Book TV Schedule. After Words and Q&A. On C-SPAN 1, Lamb Q[uestions] & Charles Krauthammer A[nswers] (8:00 p.m. and again 11:00). (Krauthammer is, of course, the speaker of the “Quote of the Day” Lex put up Friday. Krauthammer, originally trained as a psychiatrist,
writes a syndicated column for the Washington Post that appears in over 150 newspapers worldwide. He is also a monthly essayist for TIME magazine, a contributing editor to The Weekly Standard and The New Republic, a political analyst for FOX News and a weekly panelist on Inside Washington. He coined and developed The Reagan Doctrine (TIME, April 1985), defined the structure of the post-Cold War world in The Unipolar Moment (Foreign Affairs, 1990/1991), and outlined the principles of post-9/11 American foreign policy in his much-debated Irving Kristol Lecture, Democratic Realism (AEI Press, March 2004).
On After Words: Linda Greenhouse, who reports on the Supreme Court for the New York Times. She discusses her new book, Becoming Harry Blackmun: Harry Blackmun’s Supreme Court Journey. O’Brien, a correspondent for ABC, used to cover the Supreme Court. At midnight on Saturday, last week’s After Words interview (of Jorge Ramos by Linda Chavez) is rerun. (Archives). And a similar topic, Kevin Ring’s Scalia Dissents: Writings of the Supreme Court’s Wittiest, Most Outspoken Justice at 11:15 Saturday.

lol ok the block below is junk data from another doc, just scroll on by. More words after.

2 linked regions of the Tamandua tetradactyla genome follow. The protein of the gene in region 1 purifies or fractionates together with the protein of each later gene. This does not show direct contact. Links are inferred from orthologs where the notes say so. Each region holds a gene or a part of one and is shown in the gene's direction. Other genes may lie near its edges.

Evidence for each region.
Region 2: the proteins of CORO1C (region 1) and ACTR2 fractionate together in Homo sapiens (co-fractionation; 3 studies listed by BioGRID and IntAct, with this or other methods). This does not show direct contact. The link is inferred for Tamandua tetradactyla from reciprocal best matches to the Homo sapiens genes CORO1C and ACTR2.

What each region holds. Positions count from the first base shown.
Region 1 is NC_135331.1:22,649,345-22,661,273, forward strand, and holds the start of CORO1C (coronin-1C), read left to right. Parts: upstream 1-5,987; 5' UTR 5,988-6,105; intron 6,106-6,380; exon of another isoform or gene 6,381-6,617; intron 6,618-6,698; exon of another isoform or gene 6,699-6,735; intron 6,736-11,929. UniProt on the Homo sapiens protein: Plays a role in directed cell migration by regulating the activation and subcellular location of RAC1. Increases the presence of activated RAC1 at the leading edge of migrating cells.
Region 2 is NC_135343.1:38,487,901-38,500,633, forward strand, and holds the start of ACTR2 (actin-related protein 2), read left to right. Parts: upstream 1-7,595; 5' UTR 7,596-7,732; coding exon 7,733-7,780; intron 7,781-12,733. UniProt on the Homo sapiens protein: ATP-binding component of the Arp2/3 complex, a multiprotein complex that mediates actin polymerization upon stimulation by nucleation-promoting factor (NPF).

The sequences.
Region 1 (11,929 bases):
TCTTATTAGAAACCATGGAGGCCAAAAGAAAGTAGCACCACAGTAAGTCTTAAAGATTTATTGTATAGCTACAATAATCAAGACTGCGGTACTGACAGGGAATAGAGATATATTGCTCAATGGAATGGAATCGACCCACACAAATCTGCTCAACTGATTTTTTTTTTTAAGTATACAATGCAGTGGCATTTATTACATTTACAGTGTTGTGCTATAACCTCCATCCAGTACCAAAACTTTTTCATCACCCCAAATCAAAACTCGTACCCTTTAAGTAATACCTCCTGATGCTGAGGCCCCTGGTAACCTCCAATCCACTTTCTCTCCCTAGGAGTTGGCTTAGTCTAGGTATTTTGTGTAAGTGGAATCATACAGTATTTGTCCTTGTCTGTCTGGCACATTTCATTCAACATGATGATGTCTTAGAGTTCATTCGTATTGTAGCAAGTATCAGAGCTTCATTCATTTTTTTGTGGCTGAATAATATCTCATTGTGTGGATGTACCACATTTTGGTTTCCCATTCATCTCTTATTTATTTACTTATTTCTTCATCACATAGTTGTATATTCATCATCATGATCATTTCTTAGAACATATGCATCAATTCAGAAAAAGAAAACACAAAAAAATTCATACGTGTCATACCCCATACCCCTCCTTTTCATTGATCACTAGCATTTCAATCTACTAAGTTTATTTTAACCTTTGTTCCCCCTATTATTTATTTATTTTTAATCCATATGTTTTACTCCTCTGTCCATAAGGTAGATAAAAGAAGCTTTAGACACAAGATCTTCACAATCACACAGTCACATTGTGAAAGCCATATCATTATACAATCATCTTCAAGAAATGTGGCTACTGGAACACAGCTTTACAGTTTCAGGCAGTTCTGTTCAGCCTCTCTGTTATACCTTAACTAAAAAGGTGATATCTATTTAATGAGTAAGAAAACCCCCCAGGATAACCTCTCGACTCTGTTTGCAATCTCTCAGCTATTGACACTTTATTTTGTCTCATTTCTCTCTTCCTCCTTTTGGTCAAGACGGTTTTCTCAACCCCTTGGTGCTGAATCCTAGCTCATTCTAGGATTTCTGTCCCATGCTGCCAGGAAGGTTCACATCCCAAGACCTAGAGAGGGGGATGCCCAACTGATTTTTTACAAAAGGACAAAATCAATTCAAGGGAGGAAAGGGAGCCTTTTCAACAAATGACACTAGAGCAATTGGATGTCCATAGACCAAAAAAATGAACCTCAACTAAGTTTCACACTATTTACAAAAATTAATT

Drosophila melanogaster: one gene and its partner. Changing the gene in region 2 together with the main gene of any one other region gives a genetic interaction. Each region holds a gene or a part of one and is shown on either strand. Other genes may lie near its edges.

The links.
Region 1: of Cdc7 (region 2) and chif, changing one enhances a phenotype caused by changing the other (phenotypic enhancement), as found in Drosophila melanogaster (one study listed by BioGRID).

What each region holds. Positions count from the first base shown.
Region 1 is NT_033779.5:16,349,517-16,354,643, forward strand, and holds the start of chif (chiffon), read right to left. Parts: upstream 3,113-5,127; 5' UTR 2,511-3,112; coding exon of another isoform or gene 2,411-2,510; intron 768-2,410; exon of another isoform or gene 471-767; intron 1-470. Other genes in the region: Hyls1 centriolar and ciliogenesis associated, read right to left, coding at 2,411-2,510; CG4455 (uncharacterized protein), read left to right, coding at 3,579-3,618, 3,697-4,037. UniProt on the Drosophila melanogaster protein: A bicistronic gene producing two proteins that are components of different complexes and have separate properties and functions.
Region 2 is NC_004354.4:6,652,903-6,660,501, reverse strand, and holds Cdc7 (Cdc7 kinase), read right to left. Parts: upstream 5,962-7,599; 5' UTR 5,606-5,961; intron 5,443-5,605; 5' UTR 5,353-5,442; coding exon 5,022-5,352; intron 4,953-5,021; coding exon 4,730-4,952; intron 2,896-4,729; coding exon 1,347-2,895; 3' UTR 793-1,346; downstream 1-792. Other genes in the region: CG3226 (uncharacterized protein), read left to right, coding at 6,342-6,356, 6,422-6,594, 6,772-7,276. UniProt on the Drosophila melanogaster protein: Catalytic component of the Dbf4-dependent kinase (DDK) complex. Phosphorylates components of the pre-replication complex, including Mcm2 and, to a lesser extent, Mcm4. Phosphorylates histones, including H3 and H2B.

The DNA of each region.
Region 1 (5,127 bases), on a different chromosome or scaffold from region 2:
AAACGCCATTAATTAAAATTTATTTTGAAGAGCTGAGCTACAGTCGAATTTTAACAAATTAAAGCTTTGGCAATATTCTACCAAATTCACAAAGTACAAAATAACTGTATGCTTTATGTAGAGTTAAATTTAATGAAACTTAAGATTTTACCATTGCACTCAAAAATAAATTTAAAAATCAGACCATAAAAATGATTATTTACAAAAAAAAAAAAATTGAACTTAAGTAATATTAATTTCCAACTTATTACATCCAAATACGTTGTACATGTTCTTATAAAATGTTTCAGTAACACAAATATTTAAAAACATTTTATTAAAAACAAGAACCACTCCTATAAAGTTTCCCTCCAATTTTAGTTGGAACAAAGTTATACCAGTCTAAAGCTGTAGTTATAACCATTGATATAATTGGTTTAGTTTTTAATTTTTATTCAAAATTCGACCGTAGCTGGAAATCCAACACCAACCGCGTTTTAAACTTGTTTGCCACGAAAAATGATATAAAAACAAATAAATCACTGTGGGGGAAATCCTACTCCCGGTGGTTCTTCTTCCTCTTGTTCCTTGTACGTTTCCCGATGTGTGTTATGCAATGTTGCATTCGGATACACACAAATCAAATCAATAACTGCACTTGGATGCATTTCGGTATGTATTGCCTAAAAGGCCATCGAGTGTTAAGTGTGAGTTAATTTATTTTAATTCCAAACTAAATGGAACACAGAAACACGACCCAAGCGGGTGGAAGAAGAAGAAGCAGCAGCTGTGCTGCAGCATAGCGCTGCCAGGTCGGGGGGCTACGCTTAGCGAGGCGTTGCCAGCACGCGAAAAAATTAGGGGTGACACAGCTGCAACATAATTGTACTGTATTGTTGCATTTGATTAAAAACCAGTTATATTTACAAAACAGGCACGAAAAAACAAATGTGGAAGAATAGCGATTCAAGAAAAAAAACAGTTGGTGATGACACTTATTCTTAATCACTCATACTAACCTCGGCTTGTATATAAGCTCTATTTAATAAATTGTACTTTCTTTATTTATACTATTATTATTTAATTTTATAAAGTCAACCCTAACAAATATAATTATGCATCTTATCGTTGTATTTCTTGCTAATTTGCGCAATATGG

Much of the schedule will be from panels at the 2005 Los Angeles Festival of Books. Saturday,May 30 schedule. Sunday, May 1 schedule. We can see the panel described by Lex’s friend – “Are We Making the World Safe for Democracy?” – at 8 & 11 Saturday. Other panels include “On The Front Lines: Covering War,” “Interrogation or Torture: Human Rights After 9/11,” “Lies, Deceit, & Cover-ups,” and “Brave New World: Monopoly, Media, & The Right To Know.” Appropriately, Sat at 9:00 am we can hear discussion of The New American Militarism: How Americans are Seduced by War by Andrew Bacevich.
May 1’s “In-depth” on C-Span 2 is going to devote three hours to Thomas Friedman; A&L links to a review of Friedman’s last book, The World Is Flat. (The review is not charitable; I’ve always enjoyed his ability to clarify with framing metaphors, though he clearly is not always able to distinguish between his boyish, energetic affection and his opinions (or conventional wisdom) and actual knowledge. He does not come off as an elitist (even though his understanding of both Central Europe & the central US are those of an inbred bi-coastalist). I guess I’m just a sucker for energy. Powerline is not.
I’ve always been somewhat curious about the who and what of “South Park Republicans”: Sunday at 4:15 pm Brian Park discusses his book: South Park Conservatives: The Revolt against Liberal Media Bias.